I think that this would be an asset to all exhibitors and help to improve further the running quality of exhibition layouts.
Tony mentions that he is “tempted to make a gauge out of steel to improve the setting accuracy one more step up.”
Now, I certainly do not have the engineering skills of Tony to confidently make an accurate gauge myself so wondered if this could be an opportunity for some entrepreneur to consider producing said accurate gauge for us mortals. Fancy a production line Tony?
Tim V wrote:Here is mine, I knocked it up in a few minutes
That's a Studiolith BB gauge.
Mike Garwood wrote:Tony
Count me in as well, very, very interested in the concept. Thought the article in snooze was excellent...but I have to ask - what is the mechanism by which the axles are held in the bogies/wagons, is there a common thread there as well?
Tim V wrote:Hi Tony
Great little tool, the wheels run down the slope, some stop on the gauge but some jump up and run off the end. Certainly works well though.
the fatadder wrote:Sounds a really good concept (will be getting an order sent to S4 stores in the morning!) Looking forward to getting it set up and finding out just how far off the back to back settings on a lot of my stock actually are.
Rod Cameron wrote:...horrified when testing a random selection of wheelsets from the cupboard
Rod Cameron wrote:Just got mine from Stores and made it up on Saturday - horrified when testing a random selection of wheelsets from the cupboard! This could well be one of those 'can't do without' pieces of kit, up there with the choc-block track gauge.
Have yet to try it with wheels already in vehicles, will do at DRAG tonight, but I feel that's going to be less convenient to do.
But well done from me Tony!
Russ Elliott wrote:Rod Cameron wrote:...horrified when testing a random selection of wheelsets from the cupboard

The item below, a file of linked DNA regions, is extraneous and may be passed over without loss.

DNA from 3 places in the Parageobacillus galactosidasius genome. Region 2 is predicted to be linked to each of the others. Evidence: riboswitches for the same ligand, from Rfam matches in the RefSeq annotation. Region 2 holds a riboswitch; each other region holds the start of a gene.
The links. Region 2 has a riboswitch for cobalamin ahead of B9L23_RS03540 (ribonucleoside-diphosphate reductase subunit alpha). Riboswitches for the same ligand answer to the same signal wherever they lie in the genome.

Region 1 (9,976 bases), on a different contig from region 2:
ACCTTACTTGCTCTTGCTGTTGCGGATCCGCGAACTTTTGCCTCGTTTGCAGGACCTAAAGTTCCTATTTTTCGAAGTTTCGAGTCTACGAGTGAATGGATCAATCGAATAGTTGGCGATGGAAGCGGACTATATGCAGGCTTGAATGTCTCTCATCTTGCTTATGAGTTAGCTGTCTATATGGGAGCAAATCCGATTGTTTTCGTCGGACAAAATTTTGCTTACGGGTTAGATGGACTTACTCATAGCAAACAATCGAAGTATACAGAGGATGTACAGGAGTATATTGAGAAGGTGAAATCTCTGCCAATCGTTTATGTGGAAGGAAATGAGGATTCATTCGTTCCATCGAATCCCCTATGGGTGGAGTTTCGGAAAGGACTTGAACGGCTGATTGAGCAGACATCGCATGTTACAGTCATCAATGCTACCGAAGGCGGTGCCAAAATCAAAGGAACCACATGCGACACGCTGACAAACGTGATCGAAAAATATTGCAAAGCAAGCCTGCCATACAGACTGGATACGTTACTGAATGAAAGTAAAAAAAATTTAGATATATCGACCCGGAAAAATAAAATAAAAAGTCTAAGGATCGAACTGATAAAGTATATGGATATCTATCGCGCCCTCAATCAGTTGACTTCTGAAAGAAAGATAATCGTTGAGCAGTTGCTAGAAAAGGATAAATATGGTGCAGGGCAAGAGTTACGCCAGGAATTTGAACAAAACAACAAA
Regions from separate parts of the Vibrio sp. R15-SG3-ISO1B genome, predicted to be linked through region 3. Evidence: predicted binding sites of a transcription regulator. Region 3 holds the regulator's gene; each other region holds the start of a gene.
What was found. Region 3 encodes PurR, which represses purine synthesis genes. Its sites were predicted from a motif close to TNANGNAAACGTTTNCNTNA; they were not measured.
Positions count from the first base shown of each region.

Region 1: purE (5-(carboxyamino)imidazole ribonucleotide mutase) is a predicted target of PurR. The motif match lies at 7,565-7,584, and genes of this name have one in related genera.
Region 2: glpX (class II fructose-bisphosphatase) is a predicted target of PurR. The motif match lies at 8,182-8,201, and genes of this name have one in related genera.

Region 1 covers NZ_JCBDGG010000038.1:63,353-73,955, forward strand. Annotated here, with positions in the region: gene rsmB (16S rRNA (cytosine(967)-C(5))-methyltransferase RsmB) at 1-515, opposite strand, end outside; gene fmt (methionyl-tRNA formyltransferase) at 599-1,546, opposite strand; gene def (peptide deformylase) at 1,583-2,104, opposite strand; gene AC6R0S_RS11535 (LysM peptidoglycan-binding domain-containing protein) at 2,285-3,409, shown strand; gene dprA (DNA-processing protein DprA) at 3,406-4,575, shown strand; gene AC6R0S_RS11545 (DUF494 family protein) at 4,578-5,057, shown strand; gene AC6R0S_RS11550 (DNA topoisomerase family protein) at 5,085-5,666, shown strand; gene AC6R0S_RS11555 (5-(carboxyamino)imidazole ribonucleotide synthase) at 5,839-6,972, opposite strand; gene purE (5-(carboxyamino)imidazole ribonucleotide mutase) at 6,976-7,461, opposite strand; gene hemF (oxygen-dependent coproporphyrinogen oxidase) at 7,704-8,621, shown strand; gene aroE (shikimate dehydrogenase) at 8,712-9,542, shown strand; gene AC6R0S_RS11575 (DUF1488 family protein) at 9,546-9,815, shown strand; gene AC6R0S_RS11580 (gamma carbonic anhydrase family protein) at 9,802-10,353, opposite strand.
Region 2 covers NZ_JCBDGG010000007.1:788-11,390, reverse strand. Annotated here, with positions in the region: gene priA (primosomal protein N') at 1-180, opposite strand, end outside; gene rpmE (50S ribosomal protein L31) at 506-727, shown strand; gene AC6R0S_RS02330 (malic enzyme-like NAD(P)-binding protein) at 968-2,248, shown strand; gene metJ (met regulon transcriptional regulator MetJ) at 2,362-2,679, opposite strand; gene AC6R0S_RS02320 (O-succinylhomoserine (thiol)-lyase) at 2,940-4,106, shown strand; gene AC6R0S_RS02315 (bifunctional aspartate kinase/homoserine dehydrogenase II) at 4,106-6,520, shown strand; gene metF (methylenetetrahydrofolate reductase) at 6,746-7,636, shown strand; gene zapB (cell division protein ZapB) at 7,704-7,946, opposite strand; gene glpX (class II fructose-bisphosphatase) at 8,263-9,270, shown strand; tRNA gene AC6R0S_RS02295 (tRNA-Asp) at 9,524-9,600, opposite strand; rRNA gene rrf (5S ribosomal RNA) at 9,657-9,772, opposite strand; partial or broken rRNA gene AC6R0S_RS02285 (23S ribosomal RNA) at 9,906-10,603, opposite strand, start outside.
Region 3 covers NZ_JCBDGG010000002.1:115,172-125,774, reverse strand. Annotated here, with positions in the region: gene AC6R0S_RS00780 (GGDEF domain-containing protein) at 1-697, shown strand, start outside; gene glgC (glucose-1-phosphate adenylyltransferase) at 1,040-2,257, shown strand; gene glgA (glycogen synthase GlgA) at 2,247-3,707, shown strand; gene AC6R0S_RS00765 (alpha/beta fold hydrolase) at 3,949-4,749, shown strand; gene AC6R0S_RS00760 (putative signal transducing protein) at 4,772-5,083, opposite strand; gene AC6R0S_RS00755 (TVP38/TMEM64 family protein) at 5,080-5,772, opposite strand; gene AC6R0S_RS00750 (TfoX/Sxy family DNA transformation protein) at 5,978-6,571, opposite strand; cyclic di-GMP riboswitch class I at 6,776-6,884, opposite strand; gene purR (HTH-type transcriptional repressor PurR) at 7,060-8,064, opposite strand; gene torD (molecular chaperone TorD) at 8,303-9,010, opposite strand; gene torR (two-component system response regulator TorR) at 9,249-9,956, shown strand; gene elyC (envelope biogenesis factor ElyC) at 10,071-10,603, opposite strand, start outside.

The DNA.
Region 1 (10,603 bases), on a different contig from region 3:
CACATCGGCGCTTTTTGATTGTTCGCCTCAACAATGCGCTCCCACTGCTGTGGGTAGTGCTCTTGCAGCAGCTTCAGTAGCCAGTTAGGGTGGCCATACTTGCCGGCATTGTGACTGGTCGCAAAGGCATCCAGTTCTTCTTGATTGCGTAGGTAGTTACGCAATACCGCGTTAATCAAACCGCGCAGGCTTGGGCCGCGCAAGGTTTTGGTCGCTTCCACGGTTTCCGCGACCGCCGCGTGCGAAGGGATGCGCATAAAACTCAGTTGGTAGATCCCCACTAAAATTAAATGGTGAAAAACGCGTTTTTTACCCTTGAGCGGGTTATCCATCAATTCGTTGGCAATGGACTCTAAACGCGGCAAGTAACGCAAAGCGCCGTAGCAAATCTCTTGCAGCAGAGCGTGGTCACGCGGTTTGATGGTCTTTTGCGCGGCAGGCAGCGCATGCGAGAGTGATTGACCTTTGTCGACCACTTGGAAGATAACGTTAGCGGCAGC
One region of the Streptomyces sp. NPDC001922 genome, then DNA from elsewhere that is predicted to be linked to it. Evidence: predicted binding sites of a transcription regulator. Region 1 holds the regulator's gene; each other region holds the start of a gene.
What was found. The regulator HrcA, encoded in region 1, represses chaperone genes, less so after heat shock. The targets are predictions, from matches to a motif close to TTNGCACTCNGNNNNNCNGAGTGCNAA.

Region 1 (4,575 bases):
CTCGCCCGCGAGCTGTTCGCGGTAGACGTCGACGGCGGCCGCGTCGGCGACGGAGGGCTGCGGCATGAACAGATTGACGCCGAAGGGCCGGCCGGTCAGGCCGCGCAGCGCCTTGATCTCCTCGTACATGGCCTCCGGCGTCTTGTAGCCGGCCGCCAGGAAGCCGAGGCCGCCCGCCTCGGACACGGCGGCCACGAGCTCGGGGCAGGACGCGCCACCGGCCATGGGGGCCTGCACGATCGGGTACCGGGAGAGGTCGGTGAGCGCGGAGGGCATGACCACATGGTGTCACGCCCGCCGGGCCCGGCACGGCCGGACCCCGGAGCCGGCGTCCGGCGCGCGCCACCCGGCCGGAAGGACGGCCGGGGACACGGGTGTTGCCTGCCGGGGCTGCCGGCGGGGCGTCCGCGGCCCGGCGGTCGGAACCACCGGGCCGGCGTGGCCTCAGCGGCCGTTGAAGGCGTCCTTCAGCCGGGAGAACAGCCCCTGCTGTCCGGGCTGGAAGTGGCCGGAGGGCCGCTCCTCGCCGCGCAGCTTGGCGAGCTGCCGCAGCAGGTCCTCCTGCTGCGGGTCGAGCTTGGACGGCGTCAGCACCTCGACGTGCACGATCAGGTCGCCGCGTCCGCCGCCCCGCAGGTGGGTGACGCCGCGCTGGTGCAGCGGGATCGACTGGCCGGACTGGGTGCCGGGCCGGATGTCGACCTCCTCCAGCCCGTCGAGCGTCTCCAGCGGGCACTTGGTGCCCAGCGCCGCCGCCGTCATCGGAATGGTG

Rod - for the wheels that come to rest in the 'right area' of the gravity gauge, how do those wheels feel like in a conventional back-to-back gauge?
modelmaker87 wrote:The gauge is not designed to be used with finished stock. I know it can be used that way ...
Rod Cameron wrote:This is going to vary with the exact dimension of the conventional gauge of course.
I wonder how many gauge problems are really down to measuring across the whole of the inner face where it could be significantly undergauge because of the inserts.
Russ Elliott wrote:Rod Cameron wrote:This is going to vary with the exact dimension of the conventional gauge of course.
How thick is the plate in Tony's gravity gauge?
modelmaker87 wrote:Russ Elliott wrote: How thick is the plate in Tony's gravity gauge?
I called for ground stock Max 0.047" (1.193mm) Min 0.044" (1.117mm) Steel supplier came up with alternative of 0.043" (1.092mm), which I accepted.
Bob Ellis wrote:[color=#0000BF]The instructions recommend mounting the gauge on a piece of styrene or plasticard to provide smooth running and fixing this onto "a piece of stable and smooth timber". A simpler method, in my opinion, is to dispense with the styrene and wood and mount the gauge instead on a piece of tufnol carp of suitable dimensions, which can be bought on eBay at a reasonable cost if you don't have one to hand. Mine was 340mm x 60mm x 10mm and cost £4.30.
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